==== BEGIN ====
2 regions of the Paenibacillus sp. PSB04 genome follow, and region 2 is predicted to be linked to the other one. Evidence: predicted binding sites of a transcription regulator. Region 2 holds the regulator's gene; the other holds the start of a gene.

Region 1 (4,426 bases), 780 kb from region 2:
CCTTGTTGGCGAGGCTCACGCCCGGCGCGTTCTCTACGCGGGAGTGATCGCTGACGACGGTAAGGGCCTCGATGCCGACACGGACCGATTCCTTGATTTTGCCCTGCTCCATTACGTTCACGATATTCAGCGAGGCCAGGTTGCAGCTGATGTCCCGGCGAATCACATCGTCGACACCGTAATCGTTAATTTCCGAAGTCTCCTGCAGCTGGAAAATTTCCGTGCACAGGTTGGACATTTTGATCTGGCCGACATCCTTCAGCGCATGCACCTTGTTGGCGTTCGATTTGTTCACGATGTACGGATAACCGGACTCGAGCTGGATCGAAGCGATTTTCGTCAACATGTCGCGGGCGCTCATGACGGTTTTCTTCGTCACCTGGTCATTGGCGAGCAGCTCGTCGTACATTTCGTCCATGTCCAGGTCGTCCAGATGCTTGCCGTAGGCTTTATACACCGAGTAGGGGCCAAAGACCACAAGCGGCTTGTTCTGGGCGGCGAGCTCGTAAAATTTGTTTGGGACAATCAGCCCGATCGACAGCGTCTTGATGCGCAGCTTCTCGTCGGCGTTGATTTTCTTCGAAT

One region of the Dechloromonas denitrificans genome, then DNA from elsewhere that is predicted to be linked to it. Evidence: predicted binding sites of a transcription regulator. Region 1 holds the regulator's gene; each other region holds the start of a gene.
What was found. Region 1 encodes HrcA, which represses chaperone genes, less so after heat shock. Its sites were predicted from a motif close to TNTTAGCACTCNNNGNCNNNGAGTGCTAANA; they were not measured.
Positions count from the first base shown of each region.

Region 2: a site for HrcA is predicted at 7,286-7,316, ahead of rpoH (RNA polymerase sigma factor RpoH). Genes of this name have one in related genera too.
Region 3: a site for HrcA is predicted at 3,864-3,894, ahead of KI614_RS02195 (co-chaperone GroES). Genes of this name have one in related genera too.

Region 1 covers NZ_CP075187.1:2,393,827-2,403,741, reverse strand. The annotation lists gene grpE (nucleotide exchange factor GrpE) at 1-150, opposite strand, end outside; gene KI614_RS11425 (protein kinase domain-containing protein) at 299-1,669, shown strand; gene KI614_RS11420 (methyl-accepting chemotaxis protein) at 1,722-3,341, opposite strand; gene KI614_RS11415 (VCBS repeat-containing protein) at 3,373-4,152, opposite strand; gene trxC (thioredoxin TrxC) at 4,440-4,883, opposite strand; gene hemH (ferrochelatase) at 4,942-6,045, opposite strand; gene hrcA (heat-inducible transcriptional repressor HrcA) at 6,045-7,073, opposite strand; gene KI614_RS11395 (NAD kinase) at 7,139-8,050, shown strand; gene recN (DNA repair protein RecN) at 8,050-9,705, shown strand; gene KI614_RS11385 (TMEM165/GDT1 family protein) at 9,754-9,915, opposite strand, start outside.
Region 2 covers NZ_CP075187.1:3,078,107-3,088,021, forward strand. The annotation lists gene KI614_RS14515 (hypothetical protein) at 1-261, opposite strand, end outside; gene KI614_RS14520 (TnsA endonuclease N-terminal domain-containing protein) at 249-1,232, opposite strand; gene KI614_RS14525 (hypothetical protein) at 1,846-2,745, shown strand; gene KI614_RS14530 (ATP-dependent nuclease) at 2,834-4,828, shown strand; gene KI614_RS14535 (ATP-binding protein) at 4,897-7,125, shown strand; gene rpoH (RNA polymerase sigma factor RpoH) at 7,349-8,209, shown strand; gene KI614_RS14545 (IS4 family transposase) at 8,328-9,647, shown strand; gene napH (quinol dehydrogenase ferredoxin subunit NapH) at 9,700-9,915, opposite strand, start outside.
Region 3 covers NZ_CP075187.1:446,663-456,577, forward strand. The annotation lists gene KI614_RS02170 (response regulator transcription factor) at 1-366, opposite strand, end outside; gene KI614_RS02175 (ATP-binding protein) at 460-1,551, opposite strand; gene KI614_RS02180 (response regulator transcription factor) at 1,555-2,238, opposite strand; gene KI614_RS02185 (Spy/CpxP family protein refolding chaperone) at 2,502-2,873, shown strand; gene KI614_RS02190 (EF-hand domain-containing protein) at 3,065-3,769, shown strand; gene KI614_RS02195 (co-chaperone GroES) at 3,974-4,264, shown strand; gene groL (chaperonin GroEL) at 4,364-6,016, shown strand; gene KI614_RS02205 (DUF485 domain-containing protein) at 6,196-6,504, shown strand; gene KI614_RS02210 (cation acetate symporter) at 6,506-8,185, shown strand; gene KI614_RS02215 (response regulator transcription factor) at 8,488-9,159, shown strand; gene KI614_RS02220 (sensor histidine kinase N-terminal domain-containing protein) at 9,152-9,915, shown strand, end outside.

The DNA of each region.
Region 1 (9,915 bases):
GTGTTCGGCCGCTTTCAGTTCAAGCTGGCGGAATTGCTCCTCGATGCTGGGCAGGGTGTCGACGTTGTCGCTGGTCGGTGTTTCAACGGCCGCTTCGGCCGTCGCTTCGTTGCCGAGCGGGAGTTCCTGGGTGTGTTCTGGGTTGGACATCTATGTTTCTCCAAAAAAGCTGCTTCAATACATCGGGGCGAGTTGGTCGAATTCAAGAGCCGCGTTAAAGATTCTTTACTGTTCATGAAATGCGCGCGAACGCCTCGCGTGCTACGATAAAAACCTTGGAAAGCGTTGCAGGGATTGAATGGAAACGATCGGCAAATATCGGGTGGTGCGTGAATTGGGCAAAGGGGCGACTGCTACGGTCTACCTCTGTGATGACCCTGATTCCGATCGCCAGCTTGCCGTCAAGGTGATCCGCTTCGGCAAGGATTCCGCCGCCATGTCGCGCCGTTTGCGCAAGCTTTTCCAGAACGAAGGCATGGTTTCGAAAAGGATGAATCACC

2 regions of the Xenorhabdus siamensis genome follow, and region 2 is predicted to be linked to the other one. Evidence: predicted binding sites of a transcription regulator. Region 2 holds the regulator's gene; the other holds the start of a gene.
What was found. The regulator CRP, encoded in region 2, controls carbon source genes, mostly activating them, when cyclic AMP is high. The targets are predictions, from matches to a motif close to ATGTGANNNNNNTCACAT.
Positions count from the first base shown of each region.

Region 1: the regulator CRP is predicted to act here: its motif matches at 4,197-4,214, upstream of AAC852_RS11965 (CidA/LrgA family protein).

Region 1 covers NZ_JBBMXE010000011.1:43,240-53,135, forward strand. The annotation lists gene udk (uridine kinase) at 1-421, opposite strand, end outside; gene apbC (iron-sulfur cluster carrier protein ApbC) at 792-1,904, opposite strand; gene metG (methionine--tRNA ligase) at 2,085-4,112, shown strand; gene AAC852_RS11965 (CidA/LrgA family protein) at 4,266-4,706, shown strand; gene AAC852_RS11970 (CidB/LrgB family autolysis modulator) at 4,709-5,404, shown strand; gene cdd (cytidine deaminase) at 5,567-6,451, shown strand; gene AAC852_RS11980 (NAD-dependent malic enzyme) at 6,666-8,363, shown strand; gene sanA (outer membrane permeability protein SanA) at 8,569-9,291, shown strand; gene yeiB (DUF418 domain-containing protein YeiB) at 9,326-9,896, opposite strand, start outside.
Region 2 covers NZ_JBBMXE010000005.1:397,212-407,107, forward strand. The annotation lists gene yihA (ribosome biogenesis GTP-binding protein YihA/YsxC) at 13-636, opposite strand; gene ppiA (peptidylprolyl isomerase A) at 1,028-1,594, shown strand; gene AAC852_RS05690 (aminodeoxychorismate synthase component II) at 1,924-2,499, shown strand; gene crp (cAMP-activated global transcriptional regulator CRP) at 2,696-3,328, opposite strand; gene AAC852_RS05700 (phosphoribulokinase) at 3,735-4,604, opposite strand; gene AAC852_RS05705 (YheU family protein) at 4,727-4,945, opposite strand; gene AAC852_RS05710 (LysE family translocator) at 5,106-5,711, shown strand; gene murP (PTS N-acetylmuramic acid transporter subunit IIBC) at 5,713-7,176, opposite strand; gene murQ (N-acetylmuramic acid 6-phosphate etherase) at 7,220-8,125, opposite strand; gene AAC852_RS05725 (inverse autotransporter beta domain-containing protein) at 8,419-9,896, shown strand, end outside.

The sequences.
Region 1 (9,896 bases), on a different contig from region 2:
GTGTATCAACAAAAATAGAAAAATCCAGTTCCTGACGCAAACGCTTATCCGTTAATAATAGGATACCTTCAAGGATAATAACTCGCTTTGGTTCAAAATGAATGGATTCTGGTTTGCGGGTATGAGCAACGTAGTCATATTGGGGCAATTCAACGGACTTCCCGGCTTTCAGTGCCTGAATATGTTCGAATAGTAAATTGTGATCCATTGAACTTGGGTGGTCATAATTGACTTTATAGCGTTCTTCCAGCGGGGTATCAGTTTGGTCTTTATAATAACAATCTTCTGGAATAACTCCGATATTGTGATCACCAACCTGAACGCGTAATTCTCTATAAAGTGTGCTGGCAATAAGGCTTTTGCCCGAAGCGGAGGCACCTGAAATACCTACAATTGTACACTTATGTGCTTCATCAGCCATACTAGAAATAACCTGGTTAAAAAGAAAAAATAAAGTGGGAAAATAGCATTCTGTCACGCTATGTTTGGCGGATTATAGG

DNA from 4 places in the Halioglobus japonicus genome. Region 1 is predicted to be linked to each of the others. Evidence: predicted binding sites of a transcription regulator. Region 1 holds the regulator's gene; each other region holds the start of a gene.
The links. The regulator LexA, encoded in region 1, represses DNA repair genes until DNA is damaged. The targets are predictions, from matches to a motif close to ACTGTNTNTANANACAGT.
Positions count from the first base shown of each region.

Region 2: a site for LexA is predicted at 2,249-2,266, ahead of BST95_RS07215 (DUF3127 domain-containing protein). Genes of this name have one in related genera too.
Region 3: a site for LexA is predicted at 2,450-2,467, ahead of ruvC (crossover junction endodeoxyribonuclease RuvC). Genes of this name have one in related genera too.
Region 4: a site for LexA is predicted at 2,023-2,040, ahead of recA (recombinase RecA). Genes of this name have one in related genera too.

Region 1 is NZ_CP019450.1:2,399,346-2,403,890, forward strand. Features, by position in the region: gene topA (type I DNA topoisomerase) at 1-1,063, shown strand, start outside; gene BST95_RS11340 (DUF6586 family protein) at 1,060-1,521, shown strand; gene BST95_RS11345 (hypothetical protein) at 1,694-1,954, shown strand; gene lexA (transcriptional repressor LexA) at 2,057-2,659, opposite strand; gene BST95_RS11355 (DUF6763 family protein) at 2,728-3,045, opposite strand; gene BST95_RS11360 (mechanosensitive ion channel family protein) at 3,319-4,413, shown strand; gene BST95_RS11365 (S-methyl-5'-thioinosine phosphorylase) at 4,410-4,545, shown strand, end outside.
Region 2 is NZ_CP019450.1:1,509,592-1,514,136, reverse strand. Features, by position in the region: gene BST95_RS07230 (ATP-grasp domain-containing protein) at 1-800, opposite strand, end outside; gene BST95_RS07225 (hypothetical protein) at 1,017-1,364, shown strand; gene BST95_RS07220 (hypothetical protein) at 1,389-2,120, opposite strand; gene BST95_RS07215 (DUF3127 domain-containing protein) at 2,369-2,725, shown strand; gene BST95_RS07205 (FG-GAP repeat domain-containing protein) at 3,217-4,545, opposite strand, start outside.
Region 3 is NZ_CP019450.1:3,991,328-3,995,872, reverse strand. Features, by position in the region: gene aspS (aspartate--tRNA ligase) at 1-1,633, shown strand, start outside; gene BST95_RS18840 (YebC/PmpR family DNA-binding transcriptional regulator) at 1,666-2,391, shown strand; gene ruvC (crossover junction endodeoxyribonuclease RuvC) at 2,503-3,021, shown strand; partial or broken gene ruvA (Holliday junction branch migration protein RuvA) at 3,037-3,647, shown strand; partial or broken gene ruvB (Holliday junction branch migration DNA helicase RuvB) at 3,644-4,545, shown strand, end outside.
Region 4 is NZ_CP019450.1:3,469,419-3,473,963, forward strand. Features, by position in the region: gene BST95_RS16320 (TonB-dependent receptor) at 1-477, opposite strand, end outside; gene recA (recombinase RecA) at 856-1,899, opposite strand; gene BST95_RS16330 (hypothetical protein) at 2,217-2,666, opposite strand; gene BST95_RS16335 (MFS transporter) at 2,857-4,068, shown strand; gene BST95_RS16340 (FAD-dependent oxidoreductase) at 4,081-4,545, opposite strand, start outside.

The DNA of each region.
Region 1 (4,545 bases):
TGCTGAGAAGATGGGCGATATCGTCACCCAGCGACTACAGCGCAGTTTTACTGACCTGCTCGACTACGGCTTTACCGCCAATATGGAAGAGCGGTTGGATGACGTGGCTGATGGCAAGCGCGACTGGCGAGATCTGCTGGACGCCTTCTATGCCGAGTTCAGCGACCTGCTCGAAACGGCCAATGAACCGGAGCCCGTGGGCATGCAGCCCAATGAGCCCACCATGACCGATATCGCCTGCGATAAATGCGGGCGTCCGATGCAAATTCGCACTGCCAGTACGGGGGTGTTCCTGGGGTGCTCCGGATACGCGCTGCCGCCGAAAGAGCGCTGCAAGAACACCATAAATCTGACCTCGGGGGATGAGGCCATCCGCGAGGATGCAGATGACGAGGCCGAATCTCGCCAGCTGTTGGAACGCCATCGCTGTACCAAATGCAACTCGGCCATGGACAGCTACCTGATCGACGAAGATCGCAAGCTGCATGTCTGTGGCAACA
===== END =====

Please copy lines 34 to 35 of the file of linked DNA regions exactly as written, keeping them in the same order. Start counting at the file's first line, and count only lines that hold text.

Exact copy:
The DNA of each region.
Region 1 (4,545 bases):